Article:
The flow of foreign direct investment (FDI) has reduced from USD 70 billion (in FY 2017/18) to USD 13 billion (in FY 2019/20). Stringent government acts such as – rectification of the Foreign Investment and Technology Transfer Act (FITTA) and Industrial Enterprise Act (IEA) has further obstructed the influx of foreign investment. The rectified ‘FITTA Act’ failed in introducing a ‘pre-approval system’ for investment, wherein, a provision on venture capital and issuance of securities in the foreign market still needs approval from the government. Similarly, the post ‘pre-approval stage’ too is riddled with problems. The IEA made it mandatory for all business activities falling under the definition of ‘industry’ to be registered as an industry. However, many provisions of this act which were to be issued in the form of regulation has not been formulated as of yet. All this is making it more difficult for foreign investors in their investment process, here in Nepal. Lastly, increment in the threshold level (of investment) from NPR 50 lakhs to NPR 50 crore is damaging the blooming start-up ecosystem or new small and medium enterprises (SMEs) from growing. Thus, the government needs to introduce new reforms and policies to make the economy more investment-friendly.
Restrictive labour regulations (the new Labor Act 2074) in Nepal are associated with a 35 percent increase in a firm’s unit labour cost. Similarly, the government has made paying taxes more difficult through the 2017 labour act.The introduction of a labour gratuity, medical insurance, and accident insurance paid by employers has placed a huge burden on companies who are already facing considerable bureaucracy. Similarly, the government made starting a business more difficult by requiring ‘in-person follow-up’ for employee registration for social security. Hence, rigid labour laws are hampering the productivity of labourers.
The private sector in Nepal is no longer FDI-friendly. Prevalence of interest groups such as the Federation of Nepalese Chamber of Commerce (FNCCI), Confederation of Nepalese Industries (CNI) and Chamber of Commerce (CoC) are lobbying their interests rather than what is required by the economy. This is giving out wrong signals, regarding the business climate in Nepal to foreign investors.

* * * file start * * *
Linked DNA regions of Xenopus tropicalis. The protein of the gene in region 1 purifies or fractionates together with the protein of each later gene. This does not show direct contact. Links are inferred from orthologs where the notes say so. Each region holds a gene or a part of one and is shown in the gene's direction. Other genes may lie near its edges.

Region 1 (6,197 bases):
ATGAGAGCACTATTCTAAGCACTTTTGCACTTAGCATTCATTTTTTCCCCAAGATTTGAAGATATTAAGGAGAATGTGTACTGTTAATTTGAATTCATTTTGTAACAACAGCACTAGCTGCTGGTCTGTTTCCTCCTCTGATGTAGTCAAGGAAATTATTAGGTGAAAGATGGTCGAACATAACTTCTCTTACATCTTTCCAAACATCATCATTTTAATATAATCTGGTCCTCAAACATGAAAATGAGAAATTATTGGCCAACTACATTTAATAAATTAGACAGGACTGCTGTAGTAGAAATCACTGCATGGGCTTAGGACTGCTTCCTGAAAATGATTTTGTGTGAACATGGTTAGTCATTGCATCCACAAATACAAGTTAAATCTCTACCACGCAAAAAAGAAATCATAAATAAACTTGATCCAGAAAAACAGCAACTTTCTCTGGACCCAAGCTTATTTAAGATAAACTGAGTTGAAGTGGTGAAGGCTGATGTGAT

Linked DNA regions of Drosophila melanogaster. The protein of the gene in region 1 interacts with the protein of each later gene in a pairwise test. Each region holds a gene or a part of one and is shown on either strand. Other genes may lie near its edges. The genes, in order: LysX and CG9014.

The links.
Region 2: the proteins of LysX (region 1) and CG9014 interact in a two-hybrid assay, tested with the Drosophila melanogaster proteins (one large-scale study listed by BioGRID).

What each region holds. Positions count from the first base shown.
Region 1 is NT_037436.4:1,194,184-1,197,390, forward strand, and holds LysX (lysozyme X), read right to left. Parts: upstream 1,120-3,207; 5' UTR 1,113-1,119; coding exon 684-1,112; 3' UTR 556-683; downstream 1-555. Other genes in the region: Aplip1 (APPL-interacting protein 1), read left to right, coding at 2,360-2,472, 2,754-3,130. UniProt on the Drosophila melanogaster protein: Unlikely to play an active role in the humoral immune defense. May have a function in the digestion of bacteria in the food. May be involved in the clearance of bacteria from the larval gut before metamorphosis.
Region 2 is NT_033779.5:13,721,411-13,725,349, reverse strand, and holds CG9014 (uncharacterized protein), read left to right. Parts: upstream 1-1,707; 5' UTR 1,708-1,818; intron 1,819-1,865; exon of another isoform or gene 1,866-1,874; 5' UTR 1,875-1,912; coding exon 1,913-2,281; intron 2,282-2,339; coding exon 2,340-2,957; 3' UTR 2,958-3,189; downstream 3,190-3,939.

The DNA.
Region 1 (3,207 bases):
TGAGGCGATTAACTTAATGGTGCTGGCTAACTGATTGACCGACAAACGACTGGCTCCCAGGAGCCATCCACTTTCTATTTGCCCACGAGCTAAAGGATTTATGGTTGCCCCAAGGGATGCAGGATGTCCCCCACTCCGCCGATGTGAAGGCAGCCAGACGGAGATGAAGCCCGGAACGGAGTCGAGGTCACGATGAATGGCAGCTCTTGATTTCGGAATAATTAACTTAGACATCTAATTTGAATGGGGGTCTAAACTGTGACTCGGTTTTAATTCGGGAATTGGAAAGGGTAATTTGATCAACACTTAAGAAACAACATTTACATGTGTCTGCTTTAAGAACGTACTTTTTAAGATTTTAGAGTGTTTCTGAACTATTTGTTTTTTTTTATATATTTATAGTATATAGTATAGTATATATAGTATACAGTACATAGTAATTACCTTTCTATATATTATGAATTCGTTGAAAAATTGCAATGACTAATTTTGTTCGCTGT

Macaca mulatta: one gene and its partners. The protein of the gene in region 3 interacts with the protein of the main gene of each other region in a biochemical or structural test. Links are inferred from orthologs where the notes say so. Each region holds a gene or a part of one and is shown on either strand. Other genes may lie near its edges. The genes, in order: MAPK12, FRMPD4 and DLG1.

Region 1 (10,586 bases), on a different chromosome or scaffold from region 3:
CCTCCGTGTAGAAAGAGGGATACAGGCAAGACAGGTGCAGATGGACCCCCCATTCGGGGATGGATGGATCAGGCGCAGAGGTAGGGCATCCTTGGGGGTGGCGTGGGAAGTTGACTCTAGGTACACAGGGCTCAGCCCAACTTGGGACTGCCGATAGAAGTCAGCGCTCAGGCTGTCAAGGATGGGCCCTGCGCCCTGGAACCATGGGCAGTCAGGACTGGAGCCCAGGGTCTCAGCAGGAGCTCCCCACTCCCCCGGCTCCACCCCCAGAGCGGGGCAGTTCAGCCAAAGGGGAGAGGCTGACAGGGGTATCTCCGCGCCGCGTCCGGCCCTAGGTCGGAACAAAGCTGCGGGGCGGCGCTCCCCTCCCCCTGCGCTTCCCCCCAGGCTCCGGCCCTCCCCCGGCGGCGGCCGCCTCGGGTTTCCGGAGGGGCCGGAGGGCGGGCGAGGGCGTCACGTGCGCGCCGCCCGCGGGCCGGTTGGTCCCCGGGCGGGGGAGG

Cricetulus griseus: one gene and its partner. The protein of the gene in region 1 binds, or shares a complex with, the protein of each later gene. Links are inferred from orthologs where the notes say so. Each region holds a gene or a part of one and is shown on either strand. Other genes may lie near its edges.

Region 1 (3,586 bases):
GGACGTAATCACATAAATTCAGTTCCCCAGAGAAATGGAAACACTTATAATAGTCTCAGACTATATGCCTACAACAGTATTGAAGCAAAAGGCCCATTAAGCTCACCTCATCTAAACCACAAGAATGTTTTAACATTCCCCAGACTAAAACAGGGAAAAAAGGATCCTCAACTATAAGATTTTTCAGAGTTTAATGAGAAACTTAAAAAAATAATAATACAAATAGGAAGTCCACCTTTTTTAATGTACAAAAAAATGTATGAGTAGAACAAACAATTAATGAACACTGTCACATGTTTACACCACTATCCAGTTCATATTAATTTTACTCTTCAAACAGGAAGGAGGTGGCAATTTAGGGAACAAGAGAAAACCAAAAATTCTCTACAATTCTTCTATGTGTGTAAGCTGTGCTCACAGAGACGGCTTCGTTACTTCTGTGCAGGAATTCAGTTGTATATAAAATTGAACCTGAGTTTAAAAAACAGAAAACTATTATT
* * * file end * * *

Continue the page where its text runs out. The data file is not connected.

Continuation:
The ongoing trade war between the world’ two largest economies (USA and China) has pushed the global economy to an edge of distress. However, this trade war has also opened up new avenues for many nations across South Asia. Economies of this region have taken numerous steps to attract foreign direct investment and business into their nation. High FDI inflow has further supplemented them in boosting their comparative edge along with easing their previous prohibitive regulations.
Talking about the ease of doing business in India and Bhutan, these countries laid heavy emphasis on improving the business environment by reducing their corporate tax rates, abolishing filing fees and by making it easier to obtain a construction permit. Similarly, they have also lessened the hurdles that exporters and importers face while trading their goods.
Although Nepal too has introduced new initiatives to improve its business environment, more efforts from the government is required in providing a business-friendly environment with world-class infrastructure and better tax frameworks. Thus, even with the threat of inflation, proper implementation of structural reforms can improve the business climate across the nation and help the economy in reaching below the 80th position in the global ranking next year.
Shraddha Ghimire holds a Bachelor's in Economics (with Honors) from Lady Shri Ram College for Women, Delhi University, and a graduate certificate in International Development Studies (economic policy) from University of Oslo, Norway. She is currently working as a research associate at the Centre for Social Inclusion and Federalism (Nepal) and as a research analyst at the International Development Institute (USA). Her keen interest and specialization lie in development economics and public policy, alongside researching and writing about economic development and contemporary issues in Nepal. Ms. Ghimire was previously associated with institutions and think tanks including SAMRIDDHI (Nepal), Nepal Economic Forum (Nepal), South Asian Watch on Trade, Economics & Environment (Nepal), and Observer Research Foundation (India).